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December 1, 2018
Vol. 76
No. 4

Tell Me About

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Tell us one simple way you add creativity to classroom activities or procedures.

EngagementSchool Culture
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Doing Science the Creative Way

I love being creative in the science classroom. I am always impressed at the creativity of my junior high students, who have designed a habitat for Mars and built hands out of cardboard that can actually pick something up. Each summer, I send them a project to do before school starts. One year, they had to take a picture of themselves "doing" science, and I received photos of them checking the chemistry of their pools, fishing, riding the Sky Glider at State Fair, cooking, playing instruments, listening to birds, sailing, and reading the biographies of famous scientists. Other years I asked them to create a science meme or make magazine covers that highlighted themselves doing science. These assignments give students a chance to show themselves in a different light and allow me to get to know them better. The finished projects make great bulletin boards!
Kathy Biernat, teacher, St. Mary's Visitation, Archdiocese of Milwaukee, Elm Grove, Milwaukee

Making a Mini Town

When assemblies are scheduled for the gym, my physical education classes are sometimes pushed to a hallway. During those times, my 3rd graders become "architects," with dominoes as our building materials. Some of the students represent construction companies, others are developers who decide where the first buildings will be located. The students use the edges of the floor tiles as their grids for building. After the buildings are completed, they start on roads to connect them. When class is nearly over, we all stand near the walls to see what we have achieved through cooperation and collaboration. The students use math, social studies, geography, communication, and physical activity during this lesson and have much fun as they see their community come to vision.
Mickey Fox, physical education and health teacher, Harrison Township School District, Mullica Hill, New Jersey

And the Ideas Come Tumbling Down

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Lisa Sims, academic enrichment teacher, Circleville Middle School, Circleville, Ohio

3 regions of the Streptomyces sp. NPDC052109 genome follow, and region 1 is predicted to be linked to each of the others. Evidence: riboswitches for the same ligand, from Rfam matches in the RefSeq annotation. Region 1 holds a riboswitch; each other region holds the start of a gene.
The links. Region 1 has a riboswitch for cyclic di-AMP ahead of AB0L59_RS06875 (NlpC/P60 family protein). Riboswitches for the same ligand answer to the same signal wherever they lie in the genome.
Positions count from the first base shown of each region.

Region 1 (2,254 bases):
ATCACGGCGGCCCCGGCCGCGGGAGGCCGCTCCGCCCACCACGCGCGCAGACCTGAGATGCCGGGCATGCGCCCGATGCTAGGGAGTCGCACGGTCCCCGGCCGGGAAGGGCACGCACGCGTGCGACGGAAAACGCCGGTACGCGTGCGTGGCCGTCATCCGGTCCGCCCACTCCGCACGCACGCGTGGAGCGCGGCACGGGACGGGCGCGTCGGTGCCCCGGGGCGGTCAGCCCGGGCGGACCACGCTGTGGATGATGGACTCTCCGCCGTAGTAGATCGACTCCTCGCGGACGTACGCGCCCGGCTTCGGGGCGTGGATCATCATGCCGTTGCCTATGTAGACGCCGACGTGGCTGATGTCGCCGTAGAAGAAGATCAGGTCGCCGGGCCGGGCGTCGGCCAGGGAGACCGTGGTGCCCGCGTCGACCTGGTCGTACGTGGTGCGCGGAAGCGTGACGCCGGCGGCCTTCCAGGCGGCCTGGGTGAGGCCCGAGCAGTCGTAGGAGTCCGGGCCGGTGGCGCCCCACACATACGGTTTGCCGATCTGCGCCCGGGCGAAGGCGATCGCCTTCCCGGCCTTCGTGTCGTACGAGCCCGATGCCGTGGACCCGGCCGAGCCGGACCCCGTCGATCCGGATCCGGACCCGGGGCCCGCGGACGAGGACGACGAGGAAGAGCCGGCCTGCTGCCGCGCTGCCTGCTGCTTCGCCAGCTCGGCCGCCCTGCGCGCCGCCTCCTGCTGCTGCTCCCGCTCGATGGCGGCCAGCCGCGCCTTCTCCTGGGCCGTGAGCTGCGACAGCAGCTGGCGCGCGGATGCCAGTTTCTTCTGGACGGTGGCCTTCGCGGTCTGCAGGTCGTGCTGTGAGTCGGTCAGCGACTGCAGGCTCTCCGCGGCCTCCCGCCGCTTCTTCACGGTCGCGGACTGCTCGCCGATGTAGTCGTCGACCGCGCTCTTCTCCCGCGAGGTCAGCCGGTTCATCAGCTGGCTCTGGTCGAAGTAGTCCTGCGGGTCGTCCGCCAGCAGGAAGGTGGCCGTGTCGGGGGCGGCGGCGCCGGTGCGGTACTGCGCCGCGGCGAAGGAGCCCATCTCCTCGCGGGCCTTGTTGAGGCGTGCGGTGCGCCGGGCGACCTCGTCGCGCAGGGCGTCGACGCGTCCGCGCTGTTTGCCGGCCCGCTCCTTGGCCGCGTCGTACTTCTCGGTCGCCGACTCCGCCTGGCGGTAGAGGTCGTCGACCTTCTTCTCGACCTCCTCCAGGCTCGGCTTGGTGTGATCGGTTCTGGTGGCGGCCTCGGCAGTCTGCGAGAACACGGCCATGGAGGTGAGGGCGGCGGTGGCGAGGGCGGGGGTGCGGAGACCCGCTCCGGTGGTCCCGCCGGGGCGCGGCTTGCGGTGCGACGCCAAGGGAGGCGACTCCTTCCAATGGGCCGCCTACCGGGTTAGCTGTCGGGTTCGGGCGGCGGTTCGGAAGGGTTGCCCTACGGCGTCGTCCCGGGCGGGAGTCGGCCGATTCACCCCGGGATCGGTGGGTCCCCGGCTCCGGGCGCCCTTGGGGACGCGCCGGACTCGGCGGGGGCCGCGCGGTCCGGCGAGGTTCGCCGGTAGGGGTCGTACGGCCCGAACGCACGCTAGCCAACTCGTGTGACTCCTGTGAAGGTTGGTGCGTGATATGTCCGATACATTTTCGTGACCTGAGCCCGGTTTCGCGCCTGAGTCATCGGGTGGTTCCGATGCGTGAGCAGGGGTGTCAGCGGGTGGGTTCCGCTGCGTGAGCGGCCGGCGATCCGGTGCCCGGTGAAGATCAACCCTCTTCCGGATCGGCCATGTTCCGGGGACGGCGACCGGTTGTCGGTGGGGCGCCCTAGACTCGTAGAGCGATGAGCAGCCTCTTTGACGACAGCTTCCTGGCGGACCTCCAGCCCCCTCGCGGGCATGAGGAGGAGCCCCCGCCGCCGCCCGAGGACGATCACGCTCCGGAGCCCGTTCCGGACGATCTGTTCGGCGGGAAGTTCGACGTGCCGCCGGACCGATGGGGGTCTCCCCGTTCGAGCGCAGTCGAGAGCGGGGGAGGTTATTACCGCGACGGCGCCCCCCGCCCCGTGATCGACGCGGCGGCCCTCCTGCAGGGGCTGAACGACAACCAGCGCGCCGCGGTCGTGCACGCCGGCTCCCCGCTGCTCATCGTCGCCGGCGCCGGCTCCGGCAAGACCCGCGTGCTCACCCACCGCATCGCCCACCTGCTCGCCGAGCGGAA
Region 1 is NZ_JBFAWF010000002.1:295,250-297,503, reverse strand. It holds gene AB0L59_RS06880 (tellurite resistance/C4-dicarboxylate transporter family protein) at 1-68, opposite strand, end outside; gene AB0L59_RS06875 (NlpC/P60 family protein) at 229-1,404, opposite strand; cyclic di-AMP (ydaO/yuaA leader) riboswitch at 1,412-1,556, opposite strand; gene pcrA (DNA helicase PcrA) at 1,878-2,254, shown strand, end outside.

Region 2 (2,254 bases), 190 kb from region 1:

Representing Concepts in New Ways

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Genny Lee, senior biology teacher and department chair, The Bishop Strachan School, Toronto, Canada

Engage the Five Senses

I always look for ways to activate as many of our senses as possible in every lesson. The more you can see, touch, hear, smell, and move while you learn, the more likely you are to retain information. When spelling, we do arm tapping, passing a ball, or writing in colored sand. When we memorize information, we dance and sing. When we calculate numbers, we use LEGOs, beads, popsicle sticks, tapping, and stomping. We don't sit still for long in my classroom, and even when we do, we use exercise balls for chairs or we stand at our desks.
Allison Slone, teacher, Rowan County Middle School, Morehead, Kentucky

"Character"-Building Stories

When I introduced the formation of Chinese characters with different stages of evolution to my Mandarin 9 beginner students, instead of asking them to do a factual presentation of how a Chinese character goes through eight stages of change, I encouraged my students to look for a character of their own choosing and write a story about that character. The result was amazing. They were very excited to find their character and did research to find answers, which generated a lot of interesting conversations in connection with their previous knowledge of other ancient civilizations. Some even asked if they could make characters of their own! This is the beauty of creativity.
Ping Li, teacher of Mandarin, Crofton House School, Vancouver, Canada

Build It, Make It

I give kids a chance to show their learning through LEGOs, robotics, art, and tech. By not limiting assessment to paper and pencil, students get to express themselves and share their learning in fun ways.
Nancy Penchev, lab teacher and instructional technology coordinator, Scheck Hillel Community School, North Miami Beach, Florida

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